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Mary Poppins Hardcover – June 1, 2006
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Grownups who have forgotten Mary Poppins's true charms will be tickled pink to rediscover this uniquely unsentimental fantasy. Younger readers will walk into Mary's world without batting an eye--of course the animals in the zoo exchange places with people on the night of the full moon. Certainly a falling star landing on a cow's horn will make her dance ceaselessly. Why wouldn't one be able to enter into a chalk picture? The only disappointing aspect of this classic is that it doesn't go on forever! (Ages 9 to 12) --Emilie Coulter --This text refers to an out of print or unavailable edition of this title.
From School Library Journal
Based on an original new story by J.K. Rowling, Jack Thorne and John Tiffany, Harry Potter and the Cursed Child is the eighth story in the Harry Potter series, and the first official Harry Potter story to be presented on stage. Pre-order the official script book today. Kindle | Hardcover
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Top Customer Reviews
Growing up in the U.S., with no concept of what a nanny was, I still loved her right away. What is odd about this is that she actually isn't all that likable. She is quite vain and very, very bossy. She says 'no' a lot, and rarely stops to explain herself or reveal her secrets. Yet somehow you know that she will never let you down and she always will do what she says. Young Jane and Michael (and the even younger twins) couldn't ask for a better guide and protector. In a family where the father is most often at work 'in the city' and the mother is loving but a trifle inept, Mary is the glue that keeps things working together.
The book is actually a series of short tales of a fantastical nature. Sometimes the tale contains the requisite grain of wisdom and sometimes it is just silly fun. Perhaps the willingness to be light hearted is what charms young listeners. In addition to those already mentioned, there is the tale of the dancing cow, and a touching explanation of why we cannot talk to birds. Even though the book is quite readable for an 8 or nine year old, it is really best for being read to children. The adventures should be appealing to almost any child and the pen and ink sketches are a delight to look at.Read more ›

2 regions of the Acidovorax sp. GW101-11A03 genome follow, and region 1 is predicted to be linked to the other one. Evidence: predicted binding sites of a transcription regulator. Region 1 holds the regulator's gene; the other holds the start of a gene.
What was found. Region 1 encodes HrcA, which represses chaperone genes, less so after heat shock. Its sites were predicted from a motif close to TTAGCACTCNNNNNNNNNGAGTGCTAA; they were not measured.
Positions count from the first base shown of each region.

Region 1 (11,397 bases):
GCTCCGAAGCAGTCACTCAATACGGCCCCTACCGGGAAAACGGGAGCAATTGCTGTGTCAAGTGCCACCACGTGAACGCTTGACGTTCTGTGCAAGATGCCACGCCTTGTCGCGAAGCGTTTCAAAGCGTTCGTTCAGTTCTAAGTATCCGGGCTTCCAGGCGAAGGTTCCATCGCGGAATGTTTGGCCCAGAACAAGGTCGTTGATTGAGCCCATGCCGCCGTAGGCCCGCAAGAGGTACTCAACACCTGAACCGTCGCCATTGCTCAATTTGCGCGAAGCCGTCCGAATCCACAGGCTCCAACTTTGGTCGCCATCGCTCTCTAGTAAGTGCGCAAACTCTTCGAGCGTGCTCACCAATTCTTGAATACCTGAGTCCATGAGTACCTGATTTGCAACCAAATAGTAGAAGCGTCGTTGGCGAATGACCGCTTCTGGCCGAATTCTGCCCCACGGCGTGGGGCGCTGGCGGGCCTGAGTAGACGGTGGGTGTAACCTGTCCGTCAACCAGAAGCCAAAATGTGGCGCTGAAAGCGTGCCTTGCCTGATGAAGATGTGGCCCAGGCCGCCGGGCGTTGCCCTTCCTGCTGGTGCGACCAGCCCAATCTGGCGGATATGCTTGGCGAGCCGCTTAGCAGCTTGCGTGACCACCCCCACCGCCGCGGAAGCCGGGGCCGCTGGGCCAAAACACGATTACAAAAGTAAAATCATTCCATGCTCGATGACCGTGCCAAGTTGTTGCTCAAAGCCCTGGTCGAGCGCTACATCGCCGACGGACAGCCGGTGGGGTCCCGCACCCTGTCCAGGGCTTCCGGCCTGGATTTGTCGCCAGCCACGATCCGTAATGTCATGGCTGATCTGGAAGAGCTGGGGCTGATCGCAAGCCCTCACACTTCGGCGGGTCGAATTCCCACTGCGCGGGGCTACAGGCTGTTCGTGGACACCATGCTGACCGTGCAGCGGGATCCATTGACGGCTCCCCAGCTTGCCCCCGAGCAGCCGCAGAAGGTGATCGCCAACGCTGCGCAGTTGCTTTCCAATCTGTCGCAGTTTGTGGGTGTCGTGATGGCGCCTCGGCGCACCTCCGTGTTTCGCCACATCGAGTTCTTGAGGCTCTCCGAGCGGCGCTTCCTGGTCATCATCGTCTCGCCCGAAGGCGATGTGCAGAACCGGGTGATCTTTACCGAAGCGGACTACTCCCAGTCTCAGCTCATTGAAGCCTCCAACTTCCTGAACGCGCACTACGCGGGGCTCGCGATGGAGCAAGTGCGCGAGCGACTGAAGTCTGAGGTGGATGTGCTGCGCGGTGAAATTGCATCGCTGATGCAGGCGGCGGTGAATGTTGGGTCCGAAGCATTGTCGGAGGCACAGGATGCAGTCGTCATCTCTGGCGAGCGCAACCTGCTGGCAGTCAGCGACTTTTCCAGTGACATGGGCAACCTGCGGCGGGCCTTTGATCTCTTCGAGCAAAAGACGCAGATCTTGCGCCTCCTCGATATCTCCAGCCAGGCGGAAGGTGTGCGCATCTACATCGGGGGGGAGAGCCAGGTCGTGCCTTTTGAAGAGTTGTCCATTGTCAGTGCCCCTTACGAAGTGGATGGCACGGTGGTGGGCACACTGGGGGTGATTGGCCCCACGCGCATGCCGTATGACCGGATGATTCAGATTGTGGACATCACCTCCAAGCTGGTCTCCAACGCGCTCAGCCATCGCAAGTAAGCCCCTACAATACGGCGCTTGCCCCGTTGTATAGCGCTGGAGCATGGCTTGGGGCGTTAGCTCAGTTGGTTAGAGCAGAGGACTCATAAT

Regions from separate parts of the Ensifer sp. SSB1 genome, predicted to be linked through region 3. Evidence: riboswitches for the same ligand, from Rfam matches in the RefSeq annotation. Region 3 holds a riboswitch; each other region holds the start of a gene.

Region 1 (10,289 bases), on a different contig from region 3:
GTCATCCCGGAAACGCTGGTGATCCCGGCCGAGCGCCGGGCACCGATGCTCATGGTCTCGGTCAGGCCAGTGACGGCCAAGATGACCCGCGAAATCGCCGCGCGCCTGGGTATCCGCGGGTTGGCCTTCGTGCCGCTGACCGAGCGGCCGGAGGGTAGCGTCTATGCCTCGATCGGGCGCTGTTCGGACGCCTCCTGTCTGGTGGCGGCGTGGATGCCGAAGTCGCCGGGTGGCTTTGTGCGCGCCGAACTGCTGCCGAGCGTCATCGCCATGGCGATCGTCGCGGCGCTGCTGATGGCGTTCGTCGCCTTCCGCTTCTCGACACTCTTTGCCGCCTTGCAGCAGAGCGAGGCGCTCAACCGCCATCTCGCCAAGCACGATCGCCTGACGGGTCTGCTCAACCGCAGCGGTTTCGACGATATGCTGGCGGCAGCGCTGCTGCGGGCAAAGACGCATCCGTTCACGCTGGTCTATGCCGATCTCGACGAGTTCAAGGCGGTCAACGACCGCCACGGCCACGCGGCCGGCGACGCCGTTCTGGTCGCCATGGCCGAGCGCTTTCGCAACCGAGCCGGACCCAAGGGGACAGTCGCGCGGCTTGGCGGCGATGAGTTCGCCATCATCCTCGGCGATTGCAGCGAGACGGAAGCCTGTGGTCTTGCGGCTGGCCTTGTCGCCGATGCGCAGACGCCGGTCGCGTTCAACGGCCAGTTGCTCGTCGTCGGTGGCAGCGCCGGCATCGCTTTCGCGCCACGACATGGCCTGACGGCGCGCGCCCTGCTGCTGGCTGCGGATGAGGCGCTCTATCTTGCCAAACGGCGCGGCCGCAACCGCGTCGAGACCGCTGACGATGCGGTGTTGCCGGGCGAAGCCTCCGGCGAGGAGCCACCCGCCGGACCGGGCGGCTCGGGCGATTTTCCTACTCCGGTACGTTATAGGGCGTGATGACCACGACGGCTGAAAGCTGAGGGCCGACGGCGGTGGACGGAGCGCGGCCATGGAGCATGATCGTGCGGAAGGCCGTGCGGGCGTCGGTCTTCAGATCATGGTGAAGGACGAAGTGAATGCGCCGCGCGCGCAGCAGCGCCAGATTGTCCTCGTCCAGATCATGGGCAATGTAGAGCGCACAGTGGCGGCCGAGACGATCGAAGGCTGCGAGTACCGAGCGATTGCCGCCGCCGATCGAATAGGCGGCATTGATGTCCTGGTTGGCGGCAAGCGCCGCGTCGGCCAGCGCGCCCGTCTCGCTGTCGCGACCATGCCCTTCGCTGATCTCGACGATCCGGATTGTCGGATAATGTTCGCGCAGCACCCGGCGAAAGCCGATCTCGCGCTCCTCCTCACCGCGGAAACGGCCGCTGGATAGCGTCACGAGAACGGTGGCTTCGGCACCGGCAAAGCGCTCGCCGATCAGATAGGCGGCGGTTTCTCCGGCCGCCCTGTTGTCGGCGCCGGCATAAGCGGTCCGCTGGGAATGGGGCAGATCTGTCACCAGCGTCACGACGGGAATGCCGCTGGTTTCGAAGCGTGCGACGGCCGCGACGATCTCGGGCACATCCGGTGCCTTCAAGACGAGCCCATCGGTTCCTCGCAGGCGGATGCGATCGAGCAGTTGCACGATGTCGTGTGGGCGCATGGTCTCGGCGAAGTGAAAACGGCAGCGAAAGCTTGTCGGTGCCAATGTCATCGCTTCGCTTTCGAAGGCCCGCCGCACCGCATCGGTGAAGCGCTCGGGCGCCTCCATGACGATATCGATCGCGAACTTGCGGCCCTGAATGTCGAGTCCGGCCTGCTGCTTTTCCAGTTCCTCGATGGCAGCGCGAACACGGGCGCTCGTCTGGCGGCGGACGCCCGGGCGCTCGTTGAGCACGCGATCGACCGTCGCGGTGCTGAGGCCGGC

This most decidedly is not the Disney Mary Poppins. Disney toned her down significantly for his movie, making her heart easier to see. Still, it's there if you look closely in the book. I had forgotten just how hard it is to see at times behind Mary's outward appearance and actions. Still, the kids come to love her because they know where they really stand.
As with all books in the series, this one is a series of adventures. Each chapter tells it's own story, each story it's own fun, magical adventure.
Those looking for Disney's Mary will be greatly disappointed. But anyone looking for a fun series of adventures will find a woman who does care for those around her, even if it's not always super obvious.
Which is exactly why I and my friends loved her. Other reviewers have found all kinds of hidden meanings, from satanism to British racism, to describe this and the other Mary Poppins books, probably because of the shock of finding that the real thing has so much more depth than the sickening movie version.
As a child in the 50s, I had no notion of British sensibilities or history, no clue about so-called satanism, and my sweet little child mind was ripe for all kinds of dire cult messages. But somehow, what I gleaned from these books was the best kind of adventure: an adult who wasn't really a parent, wasn't really a teacher, was definitely in charge--and yet strange magical things constantly happened in her presence. There were lessons to be learned: if Jane and Michael, the older children, misbehaved, the magic went awry. Badly awry. There was danger. There were consequences to their actions. Have a tantrum, and you just might wind up on the wrong end of an antique plate--trapped inside with no way out. Be rude to adults and other children, and your nice little world will change in ways you don't want to know about. But always, in the end, Mary Poppins was there to save the day without saying "I told you so." She was what so many modern children sorely lack: a strong parent figure. There was no spoiling, no giving in to whining demands (who would dare whine at Mary Poppins anyway?), and no indulgence. But there was also love and protection and security.Read more ›
Most Recent Customer Reviews
Bought this as a gift for my "Poppins" obsessed two year old and looking forward to reading this at many bedtimes. Read morePublished 2 days ago by Jacqui S.
even though the book was a few days late because of weather, it was delivered and exactly what I needed.Published 6 days ago by Amazon Customer
My wife loves Mary. Now she can see where the movie comes from. BUT, we/I didn't know there were more books out side this set. Read morePublished 15 days ago by Amazon Customer
bought them for my daughter, she loves them. God quality great shipping and nice packagingPublished 24 days ago by faith
What a delightful early winter book to enjoy as the holidays are winding down! As wonderful at age 57 as it was at age 7! Read morePublished 1 month ago by M. Reimer